In a letter to the editor submitted to JAMA Open Network, American Herbal Products Association (AHPA) President Michael McGuffin stressed that the herbal products industry shares concerns about unapproved drugs masquerading as dietary supplements, as outlined in a recent article, but also highlighted that the authors mislead readers by failing to make a clear distinction between unlawful, misbranded drugs and legal dietary supplements.
This is not the first time that an article in a JAMA-affiliated publication has inaccurately identified such products as dietary supplements. AHPA submitted a letter in 2013 that was published in JAMA Internal Medicine in response to similar inaccuracies in an article in that journal, and that clarified that the Food and Drug Administration (FDA) accurately identifies these fraudulent products as “masquerading as dietary supplements.”
Since 2011, AHPA has worked to keep consumers informed about illegal products that contain undeclared drug ingredients through our Keep Supplements Clean website. The website lists recalls and health advisories posted by FDA, and by international regulatory organizations in other countries including Canada, Australia, and the United Kingdom. The fact that this is an international concern demonstrates that the U.S. legal and regulatory structure for dietary supplements is not to blame for this issue. Put simply, these products are illegal under current U.S. law and those who knowingly manufacture and distribute them are criminals.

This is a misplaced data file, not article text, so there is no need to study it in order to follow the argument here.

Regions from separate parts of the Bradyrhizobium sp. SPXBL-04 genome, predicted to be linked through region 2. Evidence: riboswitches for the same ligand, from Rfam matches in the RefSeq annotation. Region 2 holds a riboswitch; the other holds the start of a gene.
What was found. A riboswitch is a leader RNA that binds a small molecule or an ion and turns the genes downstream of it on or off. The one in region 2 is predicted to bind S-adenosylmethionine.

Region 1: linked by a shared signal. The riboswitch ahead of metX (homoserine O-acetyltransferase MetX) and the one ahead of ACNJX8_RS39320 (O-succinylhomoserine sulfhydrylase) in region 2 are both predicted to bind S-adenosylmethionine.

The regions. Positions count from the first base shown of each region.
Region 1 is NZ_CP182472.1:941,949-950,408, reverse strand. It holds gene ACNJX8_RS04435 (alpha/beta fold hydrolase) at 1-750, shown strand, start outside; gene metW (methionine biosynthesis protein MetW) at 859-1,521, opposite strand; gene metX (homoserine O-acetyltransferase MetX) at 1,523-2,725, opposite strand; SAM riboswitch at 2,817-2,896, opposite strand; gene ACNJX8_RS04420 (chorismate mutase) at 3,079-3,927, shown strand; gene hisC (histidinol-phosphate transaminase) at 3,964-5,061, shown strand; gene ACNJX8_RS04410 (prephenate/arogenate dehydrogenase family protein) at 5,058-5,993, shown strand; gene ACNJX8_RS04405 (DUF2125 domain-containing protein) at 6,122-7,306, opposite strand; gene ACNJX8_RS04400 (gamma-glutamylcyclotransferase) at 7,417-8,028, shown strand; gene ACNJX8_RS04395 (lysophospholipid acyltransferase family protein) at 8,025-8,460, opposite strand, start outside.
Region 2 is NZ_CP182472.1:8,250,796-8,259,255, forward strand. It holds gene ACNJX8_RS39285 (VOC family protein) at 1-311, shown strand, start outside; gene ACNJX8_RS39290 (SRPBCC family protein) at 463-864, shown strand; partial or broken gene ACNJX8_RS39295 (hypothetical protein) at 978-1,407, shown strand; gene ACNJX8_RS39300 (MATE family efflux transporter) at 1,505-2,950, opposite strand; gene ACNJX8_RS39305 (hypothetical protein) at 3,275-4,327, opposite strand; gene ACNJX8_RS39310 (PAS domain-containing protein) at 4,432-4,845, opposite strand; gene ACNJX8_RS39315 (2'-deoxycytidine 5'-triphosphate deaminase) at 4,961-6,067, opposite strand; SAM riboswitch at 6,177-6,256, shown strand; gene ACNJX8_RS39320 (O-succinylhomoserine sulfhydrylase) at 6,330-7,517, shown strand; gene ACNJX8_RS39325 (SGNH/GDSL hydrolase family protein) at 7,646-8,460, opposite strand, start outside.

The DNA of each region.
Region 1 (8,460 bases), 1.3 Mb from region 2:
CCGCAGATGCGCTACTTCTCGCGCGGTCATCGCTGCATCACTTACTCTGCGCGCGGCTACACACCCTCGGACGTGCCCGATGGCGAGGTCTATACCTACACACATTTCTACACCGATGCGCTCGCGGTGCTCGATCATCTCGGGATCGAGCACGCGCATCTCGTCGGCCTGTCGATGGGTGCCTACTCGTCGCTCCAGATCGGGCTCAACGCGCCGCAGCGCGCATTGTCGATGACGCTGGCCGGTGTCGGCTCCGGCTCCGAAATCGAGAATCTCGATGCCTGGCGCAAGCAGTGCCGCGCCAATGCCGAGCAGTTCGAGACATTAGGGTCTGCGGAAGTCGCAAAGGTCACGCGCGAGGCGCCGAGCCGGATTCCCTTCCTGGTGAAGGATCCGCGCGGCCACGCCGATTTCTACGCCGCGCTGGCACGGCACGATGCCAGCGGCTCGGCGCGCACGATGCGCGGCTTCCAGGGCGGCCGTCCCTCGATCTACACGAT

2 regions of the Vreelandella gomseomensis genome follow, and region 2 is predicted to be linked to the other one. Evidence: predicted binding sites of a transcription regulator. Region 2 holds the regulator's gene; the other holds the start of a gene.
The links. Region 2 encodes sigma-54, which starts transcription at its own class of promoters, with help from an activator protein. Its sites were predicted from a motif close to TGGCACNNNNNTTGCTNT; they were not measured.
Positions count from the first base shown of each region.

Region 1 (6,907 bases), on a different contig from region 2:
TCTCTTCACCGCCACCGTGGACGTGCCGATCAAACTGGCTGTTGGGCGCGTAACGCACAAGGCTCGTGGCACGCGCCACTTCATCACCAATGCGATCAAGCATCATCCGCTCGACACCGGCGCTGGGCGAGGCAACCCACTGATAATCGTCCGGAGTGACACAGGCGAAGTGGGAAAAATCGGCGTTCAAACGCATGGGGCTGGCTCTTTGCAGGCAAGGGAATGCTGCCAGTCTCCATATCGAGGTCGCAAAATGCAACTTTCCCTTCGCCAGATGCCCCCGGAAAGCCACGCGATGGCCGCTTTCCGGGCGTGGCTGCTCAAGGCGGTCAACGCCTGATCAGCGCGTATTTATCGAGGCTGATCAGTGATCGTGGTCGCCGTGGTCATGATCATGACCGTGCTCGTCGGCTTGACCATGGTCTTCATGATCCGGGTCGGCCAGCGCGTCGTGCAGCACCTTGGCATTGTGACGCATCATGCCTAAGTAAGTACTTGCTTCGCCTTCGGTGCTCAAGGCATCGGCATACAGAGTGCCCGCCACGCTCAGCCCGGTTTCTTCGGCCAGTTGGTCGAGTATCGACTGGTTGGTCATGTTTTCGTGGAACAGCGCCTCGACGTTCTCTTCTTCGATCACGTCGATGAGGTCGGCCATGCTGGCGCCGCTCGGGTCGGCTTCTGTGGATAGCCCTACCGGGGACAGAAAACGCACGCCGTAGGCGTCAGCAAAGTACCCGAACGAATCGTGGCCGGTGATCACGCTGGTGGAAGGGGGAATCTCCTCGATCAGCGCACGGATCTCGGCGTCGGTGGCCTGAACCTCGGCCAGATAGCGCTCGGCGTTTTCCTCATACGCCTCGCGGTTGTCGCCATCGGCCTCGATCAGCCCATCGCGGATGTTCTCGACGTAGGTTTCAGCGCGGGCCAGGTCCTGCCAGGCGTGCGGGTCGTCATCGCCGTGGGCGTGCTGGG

"This is in stark contrast to the regulated dietary supplement industry which is committed to consumer safety," McGuffin noted in the letter. "AHPA and its members fully support strict enforcement of all laws and regulations, including those that prohibit illegal, undeclared drugs from being sold in any product. Entities that falsely market products as dietary supplements often work hard to blur the line between their contraband and legal products."
It is important for consumers to know the difference between these products and AHPA continues to encourage editors at JAMA and all of its associated journals to help educate readers to make this distinction in future articles by refraining from identifying these fraudulent products as dietary supplement – this is simply false.
AHPA received a response from JAMA Open Network stating, "Because we are an online-only journal, we are not accepting traditional letters to the editor nor unsolicited commentaries."
“This is at best an unfortunate position as future researchers will only be able to access the inaccurate information presented in the recent JAMA Open Network, and will not readily find AHPA’s corrections,” added McGuffin. “We urge JAMA to reconsider this policy.”